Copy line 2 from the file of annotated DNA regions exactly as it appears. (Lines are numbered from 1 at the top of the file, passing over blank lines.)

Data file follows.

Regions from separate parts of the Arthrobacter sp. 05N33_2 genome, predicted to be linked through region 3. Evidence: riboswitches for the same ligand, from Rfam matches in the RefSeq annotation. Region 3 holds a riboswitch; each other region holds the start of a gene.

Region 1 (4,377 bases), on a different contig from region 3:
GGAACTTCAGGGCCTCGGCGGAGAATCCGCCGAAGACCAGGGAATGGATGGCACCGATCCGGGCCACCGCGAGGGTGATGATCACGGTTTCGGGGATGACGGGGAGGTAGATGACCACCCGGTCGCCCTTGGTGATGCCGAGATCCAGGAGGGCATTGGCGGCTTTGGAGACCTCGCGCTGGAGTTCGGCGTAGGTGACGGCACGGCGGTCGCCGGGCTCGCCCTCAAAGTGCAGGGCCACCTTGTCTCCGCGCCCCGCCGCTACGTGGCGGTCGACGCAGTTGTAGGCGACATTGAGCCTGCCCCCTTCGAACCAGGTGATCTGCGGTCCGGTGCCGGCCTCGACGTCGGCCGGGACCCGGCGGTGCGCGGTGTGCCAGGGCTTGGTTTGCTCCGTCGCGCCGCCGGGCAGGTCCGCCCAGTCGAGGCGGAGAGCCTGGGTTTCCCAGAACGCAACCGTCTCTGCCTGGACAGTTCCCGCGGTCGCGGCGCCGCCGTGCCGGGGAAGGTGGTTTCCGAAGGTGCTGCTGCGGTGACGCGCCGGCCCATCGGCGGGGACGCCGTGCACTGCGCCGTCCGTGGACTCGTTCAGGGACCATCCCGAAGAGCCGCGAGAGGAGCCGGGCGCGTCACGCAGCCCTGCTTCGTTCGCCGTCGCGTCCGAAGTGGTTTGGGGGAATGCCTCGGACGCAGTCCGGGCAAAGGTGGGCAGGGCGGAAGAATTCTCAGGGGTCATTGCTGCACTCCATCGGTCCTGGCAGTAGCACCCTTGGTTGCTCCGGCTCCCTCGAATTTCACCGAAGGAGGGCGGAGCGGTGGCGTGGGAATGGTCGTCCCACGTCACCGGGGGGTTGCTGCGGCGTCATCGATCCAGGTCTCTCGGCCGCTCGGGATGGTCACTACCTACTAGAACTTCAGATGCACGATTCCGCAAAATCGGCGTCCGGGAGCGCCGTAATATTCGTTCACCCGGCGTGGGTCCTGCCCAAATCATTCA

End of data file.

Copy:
Region 1 (4,377 bases), on a different contig from region 3: